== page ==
Think tank: Bill Nelson campaign a financial drain

Think tank: Bill Nelson campaign a financial drain

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U.S. Sen. Bill Nelson’s re-election efforts this year may yet prove successful, but could siphon dollars to the Sunshine State that Democrats should spend elsewhere, according to an analysis by the Brookings Institute.

The Washington, D.C.-based institute today launched a new series on its FixGov blog analyzing the most competitive Senate races in the nation, and started with Nelson’s battle against Republican challenger and two-term Gov. Rick Scott.

“This race is surprisingly close: Nelson’s status as an incumbent in the out-party during a midterm election in a presidential swing state would normally add up to a relatively secure reelection,” writes Gregory Koger.

But that the race takes place in a swing state that President Donald Trump frequently visits and where he appears to be as popular as he won when he won Florida’s electoral votes in 2016.

The institute cites a Marist poll that shows health care and guns as leading issues for Democratic voters while immigration, health care and foreign policy remain front-burner for GOP voters.

The analysis notes Florida as home of both the Pulse and Parkland shootings, along with the subsequent #MarchForOurLives movement, but said that will only prove relevant in young people turn out in November.

Alternatively, the analysis notes the curveball thrown by Hurricane Michael. Polling shows most Floridians approve of response by Scott as governor. Then again, the storm may suppress voting in the Panhandle, a reliably Republican part of the state.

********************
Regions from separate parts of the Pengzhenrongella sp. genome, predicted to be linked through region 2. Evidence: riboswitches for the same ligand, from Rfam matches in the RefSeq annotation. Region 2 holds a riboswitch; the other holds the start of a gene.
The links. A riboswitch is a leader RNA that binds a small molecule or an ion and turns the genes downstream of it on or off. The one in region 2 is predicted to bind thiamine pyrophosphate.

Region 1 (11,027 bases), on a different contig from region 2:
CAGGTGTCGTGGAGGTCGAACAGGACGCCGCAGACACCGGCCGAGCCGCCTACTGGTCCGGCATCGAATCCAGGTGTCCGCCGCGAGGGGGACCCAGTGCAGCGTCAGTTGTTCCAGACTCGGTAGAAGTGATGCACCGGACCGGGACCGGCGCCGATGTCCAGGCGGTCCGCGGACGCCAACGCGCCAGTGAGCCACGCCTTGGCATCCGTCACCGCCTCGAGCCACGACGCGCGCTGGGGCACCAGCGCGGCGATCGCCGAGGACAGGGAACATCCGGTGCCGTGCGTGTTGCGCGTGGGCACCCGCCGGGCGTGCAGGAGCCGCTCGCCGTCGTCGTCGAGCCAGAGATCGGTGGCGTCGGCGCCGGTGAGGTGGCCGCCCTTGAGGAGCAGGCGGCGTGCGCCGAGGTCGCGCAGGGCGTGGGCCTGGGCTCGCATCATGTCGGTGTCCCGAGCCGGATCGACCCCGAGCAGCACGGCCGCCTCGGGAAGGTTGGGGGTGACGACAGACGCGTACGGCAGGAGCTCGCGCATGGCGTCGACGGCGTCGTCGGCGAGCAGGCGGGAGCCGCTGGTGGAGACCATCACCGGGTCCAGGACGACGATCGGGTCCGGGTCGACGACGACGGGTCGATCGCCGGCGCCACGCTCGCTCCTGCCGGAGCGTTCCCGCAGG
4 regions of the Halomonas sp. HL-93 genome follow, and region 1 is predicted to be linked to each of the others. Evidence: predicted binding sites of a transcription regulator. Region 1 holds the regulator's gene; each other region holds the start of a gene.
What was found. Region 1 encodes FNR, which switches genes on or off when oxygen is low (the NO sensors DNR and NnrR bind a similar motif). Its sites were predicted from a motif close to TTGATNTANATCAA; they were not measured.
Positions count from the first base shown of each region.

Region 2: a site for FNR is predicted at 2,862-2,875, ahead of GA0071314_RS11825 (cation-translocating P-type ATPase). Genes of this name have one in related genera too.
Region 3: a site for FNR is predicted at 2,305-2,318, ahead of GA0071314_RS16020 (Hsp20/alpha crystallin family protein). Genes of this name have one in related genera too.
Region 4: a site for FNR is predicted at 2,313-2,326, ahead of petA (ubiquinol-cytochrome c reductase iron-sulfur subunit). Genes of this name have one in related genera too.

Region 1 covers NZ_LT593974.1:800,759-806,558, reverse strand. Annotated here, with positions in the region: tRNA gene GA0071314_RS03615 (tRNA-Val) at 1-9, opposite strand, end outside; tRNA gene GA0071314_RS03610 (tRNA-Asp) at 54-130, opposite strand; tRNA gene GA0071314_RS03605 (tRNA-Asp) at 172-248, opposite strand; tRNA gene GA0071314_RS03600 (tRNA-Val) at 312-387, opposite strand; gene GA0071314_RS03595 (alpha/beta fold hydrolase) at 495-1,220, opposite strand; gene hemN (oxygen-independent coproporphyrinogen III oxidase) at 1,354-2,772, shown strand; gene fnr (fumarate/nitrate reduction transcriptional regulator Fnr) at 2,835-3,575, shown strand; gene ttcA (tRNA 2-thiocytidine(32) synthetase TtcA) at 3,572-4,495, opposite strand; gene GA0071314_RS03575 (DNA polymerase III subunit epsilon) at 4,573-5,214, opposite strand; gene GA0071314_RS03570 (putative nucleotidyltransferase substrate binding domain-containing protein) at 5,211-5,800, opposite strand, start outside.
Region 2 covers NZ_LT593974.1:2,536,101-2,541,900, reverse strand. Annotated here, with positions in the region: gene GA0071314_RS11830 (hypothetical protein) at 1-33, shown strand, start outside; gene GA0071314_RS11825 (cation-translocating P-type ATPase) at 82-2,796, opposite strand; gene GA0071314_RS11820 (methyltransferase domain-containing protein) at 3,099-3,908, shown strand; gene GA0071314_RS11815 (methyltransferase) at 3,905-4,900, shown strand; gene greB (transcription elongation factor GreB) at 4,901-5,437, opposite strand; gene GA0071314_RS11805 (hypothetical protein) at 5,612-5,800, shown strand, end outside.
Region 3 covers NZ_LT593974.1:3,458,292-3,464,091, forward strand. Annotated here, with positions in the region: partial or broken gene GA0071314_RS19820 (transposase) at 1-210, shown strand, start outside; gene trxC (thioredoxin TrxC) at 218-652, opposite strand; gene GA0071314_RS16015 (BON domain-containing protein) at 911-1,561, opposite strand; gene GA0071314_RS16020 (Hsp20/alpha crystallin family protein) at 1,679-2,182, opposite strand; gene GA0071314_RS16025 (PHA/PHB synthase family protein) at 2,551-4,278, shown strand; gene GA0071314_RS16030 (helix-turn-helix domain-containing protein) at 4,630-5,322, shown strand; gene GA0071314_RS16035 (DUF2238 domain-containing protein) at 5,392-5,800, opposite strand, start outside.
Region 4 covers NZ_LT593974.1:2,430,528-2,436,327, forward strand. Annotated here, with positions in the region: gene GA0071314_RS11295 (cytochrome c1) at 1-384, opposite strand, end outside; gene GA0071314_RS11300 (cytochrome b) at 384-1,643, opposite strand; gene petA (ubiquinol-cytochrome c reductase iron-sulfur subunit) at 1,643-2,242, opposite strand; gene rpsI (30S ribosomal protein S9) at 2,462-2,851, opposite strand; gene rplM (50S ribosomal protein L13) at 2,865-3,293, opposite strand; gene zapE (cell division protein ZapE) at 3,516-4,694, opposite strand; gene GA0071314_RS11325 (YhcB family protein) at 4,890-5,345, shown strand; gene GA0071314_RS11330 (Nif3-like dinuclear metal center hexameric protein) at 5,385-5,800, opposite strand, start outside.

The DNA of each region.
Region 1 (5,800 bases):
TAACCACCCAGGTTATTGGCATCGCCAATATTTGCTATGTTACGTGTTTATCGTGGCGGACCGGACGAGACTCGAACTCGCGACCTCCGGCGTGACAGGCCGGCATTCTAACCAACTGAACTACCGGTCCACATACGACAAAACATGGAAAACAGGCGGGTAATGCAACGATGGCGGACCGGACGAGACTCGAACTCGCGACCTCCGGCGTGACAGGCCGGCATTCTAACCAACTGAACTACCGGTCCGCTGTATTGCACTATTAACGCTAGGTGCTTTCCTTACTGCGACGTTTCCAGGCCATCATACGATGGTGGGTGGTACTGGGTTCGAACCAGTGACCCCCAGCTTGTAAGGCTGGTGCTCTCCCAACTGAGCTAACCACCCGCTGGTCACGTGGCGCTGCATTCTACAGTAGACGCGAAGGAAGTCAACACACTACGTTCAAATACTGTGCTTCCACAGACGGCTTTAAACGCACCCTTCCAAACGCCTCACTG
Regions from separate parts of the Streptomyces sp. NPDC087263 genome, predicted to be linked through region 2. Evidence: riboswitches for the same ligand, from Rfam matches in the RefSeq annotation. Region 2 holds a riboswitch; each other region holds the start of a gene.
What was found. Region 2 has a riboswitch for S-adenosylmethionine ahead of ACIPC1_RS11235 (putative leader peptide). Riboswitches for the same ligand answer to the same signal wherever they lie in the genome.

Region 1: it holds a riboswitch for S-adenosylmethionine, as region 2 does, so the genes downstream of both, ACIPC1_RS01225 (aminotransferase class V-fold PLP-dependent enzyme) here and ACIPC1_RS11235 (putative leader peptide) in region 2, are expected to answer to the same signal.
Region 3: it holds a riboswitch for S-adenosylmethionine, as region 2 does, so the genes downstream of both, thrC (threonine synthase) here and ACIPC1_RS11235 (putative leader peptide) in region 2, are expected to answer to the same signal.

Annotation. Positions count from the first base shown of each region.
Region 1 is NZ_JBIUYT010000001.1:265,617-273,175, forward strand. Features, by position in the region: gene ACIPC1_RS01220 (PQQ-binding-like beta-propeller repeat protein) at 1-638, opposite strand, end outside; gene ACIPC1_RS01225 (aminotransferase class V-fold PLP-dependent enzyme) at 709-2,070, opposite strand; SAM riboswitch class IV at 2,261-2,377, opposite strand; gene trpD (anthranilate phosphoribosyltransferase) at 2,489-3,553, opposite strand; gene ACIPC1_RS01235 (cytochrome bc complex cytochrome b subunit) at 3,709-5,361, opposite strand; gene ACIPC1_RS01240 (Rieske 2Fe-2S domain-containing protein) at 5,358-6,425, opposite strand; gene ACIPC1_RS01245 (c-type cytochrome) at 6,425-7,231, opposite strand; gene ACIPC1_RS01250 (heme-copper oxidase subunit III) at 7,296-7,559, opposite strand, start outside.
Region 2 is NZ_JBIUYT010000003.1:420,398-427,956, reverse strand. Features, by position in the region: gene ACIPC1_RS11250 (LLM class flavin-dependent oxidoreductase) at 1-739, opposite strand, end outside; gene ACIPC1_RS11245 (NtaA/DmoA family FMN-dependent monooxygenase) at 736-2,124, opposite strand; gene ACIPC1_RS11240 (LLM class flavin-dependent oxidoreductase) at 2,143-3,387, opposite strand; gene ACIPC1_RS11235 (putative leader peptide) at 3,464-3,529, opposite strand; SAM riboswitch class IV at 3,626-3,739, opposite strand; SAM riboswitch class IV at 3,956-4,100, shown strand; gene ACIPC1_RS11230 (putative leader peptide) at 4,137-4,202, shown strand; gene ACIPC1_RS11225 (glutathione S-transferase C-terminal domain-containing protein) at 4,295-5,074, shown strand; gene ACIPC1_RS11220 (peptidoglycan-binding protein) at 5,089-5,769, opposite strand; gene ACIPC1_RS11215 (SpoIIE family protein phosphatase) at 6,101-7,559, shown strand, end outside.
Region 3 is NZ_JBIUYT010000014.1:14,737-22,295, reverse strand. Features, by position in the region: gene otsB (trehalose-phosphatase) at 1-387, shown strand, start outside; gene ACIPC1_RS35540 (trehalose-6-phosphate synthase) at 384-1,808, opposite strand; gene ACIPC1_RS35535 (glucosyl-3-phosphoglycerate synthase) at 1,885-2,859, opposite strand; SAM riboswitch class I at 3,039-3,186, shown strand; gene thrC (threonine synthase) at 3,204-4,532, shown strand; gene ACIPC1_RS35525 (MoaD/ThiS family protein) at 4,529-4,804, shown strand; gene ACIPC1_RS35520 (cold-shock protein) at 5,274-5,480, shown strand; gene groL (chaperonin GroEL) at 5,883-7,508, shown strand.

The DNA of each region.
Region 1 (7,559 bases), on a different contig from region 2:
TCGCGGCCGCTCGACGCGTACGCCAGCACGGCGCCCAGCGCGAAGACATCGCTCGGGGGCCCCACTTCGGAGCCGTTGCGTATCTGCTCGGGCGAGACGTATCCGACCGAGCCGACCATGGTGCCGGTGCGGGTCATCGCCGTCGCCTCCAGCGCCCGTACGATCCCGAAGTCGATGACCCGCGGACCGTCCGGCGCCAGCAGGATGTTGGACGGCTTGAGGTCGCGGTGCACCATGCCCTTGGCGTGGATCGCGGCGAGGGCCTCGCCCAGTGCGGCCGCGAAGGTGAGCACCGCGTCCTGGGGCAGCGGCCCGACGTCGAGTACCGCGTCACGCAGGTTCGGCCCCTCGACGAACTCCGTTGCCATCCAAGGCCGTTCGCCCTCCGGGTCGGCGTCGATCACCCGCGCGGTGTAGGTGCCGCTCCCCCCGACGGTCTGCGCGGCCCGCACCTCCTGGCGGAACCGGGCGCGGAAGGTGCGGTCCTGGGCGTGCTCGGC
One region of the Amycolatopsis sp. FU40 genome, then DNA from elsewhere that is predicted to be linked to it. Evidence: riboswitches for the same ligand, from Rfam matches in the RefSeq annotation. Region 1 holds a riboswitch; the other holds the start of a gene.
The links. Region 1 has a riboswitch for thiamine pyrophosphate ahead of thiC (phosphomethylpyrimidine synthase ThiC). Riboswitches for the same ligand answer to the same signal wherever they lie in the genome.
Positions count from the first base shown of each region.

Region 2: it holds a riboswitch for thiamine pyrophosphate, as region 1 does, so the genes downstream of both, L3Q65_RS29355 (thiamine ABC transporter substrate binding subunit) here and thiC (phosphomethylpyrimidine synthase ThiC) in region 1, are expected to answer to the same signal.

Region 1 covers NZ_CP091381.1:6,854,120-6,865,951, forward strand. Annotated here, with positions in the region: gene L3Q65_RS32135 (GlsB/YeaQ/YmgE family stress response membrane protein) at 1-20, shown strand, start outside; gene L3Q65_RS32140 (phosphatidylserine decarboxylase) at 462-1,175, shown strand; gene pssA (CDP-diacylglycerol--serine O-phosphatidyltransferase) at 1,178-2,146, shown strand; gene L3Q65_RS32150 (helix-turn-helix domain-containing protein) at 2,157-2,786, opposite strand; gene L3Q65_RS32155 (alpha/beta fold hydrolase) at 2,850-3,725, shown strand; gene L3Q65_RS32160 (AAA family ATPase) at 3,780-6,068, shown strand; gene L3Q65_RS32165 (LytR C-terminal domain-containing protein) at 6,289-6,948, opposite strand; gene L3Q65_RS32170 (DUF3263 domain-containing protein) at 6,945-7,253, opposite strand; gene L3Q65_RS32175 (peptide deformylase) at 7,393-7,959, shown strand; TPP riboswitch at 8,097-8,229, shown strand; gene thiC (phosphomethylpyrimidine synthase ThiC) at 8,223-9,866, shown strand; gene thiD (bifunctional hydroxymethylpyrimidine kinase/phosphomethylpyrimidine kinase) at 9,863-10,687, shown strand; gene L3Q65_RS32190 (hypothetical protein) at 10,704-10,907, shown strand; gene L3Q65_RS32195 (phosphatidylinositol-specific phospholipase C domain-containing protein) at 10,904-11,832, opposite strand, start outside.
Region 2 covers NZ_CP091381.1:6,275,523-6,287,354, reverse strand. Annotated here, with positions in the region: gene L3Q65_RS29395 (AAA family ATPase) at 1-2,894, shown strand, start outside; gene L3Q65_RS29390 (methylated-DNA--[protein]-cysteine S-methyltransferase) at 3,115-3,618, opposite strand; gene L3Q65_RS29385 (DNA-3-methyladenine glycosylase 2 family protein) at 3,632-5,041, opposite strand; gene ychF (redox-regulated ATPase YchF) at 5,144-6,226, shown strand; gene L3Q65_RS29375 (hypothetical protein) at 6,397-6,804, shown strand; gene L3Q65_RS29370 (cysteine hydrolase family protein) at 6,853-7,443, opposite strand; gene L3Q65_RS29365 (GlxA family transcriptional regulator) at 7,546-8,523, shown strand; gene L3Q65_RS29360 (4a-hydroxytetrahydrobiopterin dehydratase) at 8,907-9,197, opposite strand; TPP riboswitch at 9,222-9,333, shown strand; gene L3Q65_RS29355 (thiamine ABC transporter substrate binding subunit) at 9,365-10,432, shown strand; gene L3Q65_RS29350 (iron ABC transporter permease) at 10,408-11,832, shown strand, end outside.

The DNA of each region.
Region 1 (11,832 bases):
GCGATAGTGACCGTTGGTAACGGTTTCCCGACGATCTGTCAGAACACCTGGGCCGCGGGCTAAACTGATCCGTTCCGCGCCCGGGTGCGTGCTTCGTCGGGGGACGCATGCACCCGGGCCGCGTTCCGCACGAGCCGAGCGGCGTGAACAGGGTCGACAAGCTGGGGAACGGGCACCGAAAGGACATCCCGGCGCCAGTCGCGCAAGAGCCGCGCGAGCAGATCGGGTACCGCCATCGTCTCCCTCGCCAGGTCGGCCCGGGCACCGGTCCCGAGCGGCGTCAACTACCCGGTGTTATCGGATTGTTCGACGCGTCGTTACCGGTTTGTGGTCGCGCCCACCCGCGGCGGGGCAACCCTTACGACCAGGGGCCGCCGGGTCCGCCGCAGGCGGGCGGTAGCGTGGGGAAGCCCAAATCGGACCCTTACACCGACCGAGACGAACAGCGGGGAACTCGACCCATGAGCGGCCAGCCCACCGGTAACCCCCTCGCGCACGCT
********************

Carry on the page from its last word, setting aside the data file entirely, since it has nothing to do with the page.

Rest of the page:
And the natural disaster may spur on environmental voters, already agitated about red tide and blue-green algae. That likely helps Democrats.

So why would Nelson still be in trouble? Koger blames Nelson’s low profile in the Senate, combined with a variable and volatile population that erases some of the advantages for a three-term incumbent.

Additionally, as thousands of Puerto Rican voters fleeing the island after Hurricane Maria settled in Florida, Scott reached of to them directly.

But more even than the outcome of this particular contest, Brookings said the biggest impact the race could have nationally is as a resource drain. With Nelson spending upwards of $20 million and Scott over $30 million, never mind outside spending, the race has been rich.

“This is already an expensive race, therefore, and Senate Democrats may regret having to spend so much of its national budget to shore up an incumbent who ought to be winning safely with funds he raised himself,” the analysis reads.

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